Predicting Violent Behavior: What Can Neuroscience Add?

Russell A. Poldrack, John Monahan, Peter B. Imrey, Valerie Reyna, Marcus E. Raichle, David Faigman, Joshua W. Buckholtz

Research output: Contribution to journalReview article

23 Scopus citations


The ability to accurately predict violence and other forms of serious antisocial behavior would provide important societal benefits, and there is substantial enthusiasm for the potential predictive accuracy of neuroimaging techniques. Here, we review the current status of violence prediction using actuarial and clinical methods, and assess the current state of neuroprediction. We then outline several questions that need to be addressed by future studies of neuroprediction if neuroimaging and other neuroscientific markers are to be successfully translated into public policy. Violent behavior is a costly large-scale societal problem. There is growing interest in using neuroscience data to assess risk for future violent behavior, but the utility of neuroscience for violence risk assessment remains to be established. We review what is currently known about the underlying neurobiological mechanisms of violence, and evaluate recent neuroprediction efforts. Finally, we outline a set of practices for enhancing the validity and reliability of future risk assessment based on neuroscientific measures.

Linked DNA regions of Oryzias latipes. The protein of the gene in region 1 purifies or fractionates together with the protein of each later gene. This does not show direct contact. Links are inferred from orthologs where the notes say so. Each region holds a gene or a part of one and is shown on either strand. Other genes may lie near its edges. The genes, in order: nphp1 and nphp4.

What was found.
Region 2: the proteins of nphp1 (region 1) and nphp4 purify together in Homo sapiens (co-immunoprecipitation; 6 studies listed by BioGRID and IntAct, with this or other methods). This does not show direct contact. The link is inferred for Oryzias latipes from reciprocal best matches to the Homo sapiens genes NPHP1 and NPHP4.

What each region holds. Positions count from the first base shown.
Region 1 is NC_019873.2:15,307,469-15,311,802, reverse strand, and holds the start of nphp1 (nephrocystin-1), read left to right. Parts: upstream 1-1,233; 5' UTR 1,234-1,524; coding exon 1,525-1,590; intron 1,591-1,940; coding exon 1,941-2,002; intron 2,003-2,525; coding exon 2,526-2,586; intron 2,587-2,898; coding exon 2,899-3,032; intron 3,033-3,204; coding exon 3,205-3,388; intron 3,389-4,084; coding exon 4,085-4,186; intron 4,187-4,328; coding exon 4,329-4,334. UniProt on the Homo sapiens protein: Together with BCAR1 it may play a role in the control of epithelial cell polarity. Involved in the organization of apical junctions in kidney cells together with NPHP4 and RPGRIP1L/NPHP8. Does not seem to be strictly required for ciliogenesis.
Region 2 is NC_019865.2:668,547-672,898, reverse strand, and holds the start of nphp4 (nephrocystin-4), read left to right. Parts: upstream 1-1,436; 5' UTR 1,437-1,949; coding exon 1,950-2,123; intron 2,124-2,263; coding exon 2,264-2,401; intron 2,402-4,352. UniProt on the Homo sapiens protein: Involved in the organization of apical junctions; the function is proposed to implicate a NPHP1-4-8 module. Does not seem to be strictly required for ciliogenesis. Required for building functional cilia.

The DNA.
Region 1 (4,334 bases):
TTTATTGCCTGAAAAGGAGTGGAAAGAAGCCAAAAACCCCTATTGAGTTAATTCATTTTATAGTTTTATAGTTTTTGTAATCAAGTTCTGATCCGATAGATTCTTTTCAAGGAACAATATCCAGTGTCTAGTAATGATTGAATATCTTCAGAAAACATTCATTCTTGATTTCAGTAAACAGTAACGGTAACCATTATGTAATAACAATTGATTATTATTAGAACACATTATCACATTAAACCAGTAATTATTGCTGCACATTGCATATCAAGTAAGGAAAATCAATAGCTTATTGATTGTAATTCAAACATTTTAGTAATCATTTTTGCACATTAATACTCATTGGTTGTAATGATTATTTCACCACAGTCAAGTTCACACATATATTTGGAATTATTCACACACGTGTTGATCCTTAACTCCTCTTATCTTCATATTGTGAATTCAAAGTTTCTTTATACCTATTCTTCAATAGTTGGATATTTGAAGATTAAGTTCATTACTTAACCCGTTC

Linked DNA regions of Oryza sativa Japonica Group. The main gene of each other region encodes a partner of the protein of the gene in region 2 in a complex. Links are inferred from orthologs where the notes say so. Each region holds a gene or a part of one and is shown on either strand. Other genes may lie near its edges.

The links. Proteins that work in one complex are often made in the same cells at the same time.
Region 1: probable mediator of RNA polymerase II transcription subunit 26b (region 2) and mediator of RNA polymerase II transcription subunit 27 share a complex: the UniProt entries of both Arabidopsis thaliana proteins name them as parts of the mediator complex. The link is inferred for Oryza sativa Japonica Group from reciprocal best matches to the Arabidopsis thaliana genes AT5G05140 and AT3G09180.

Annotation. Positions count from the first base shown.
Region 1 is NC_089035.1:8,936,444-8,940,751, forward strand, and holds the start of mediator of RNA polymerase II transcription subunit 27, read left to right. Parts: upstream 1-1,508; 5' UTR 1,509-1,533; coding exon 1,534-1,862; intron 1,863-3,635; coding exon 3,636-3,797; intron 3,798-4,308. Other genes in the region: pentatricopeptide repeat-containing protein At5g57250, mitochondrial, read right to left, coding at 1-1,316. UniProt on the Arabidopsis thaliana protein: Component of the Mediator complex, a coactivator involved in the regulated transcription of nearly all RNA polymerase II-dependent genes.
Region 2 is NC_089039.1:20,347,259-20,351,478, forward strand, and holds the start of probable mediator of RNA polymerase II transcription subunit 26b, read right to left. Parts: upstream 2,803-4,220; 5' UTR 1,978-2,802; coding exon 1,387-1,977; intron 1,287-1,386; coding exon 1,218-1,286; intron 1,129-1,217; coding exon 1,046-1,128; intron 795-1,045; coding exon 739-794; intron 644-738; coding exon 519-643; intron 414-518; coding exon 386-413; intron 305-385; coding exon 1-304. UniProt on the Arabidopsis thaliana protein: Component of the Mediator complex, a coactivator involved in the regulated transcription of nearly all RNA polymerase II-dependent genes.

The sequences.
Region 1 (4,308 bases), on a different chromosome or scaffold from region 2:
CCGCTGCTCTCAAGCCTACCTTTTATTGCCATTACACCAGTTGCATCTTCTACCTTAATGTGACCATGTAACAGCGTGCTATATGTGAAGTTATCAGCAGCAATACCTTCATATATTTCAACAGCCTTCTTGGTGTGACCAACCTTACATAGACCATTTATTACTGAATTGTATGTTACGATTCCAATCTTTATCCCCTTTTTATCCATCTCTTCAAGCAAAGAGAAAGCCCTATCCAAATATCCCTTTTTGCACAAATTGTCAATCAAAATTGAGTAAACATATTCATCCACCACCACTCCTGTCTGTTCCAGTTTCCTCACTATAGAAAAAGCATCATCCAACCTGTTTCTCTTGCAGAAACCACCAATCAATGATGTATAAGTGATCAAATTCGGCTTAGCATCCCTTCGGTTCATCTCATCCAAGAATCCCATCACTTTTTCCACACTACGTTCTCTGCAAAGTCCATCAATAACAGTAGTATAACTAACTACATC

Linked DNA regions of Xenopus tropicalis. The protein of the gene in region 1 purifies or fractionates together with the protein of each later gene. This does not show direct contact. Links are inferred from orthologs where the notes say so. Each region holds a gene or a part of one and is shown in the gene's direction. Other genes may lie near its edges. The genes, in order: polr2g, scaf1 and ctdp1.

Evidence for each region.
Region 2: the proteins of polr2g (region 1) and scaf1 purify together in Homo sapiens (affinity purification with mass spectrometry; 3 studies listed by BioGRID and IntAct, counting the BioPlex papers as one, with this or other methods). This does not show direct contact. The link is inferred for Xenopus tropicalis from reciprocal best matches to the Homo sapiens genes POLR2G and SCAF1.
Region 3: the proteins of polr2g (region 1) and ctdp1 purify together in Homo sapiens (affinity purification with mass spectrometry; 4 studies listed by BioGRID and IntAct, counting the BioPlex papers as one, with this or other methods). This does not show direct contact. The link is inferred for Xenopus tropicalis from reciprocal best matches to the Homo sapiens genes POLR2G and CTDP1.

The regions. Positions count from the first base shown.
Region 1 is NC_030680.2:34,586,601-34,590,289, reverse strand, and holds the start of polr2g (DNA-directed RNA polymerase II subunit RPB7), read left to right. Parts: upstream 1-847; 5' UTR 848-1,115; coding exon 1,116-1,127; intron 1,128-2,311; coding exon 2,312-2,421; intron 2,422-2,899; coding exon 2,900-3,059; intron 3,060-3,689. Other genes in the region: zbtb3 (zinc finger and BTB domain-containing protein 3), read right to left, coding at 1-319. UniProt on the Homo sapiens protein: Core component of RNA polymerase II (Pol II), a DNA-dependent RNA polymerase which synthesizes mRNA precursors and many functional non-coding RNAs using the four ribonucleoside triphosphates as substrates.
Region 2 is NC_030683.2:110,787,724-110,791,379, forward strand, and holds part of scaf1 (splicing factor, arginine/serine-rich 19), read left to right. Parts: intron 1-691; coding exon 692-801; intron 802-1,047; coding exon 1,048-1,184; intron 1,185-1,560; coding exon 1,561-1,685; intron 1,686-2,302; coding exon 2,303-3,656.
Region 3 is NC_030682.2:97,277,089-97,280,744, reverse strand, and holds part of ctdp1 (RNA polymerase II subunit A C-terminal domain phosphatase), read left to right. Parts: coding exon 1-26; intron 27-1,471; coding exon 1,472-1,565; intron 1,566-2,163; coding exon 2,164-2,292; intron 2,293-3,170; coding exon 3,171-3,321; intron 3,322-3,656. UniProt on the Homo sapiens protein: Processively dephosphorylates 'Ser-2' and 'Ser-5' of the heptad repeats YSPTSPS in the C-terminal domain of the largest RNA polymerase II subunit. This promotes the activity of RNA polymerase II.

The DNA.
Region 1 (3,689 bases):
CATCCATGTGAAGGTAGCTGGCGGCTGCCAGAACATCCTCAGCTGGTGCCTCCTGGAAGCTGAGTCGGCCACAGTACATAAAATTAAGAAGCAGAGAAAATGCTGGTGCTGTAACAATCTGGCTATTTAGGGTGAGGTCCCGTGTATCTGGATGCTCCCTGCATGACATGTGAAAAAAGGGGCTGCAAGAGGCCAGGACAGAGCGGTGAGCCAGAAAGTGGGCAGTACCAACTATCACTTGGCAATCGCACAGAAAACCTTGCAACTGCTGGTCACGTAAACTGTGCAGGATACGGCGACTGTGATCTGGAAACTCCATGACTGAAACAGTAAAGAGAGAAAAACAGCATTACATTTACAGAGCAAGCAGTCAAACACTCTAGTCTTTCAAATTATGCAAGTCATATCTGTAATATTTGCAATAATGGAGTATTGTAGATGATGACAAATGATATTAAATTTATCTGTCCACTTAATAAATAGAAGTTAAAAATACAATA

Original languageEnglish
Pages (from-to)111-123
Number of pages13
JournalTrends in Cognitive Sciences
Issue number2
StatePublished - Feb 2018


  • crime
  • machine learning
  • neuroimaging
  • predictive modeling
  • violence

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    Poldrack, R. A., Monahan, J., Imrey, P. B., Reyna, V., Raichle, M. E., Faigman, D., & Buckholtz, J. W. (2018). Predicting Violent Behavior: What Can Neuroscience Add? Trends in Cognitive Sciences, 22(2), 111-123.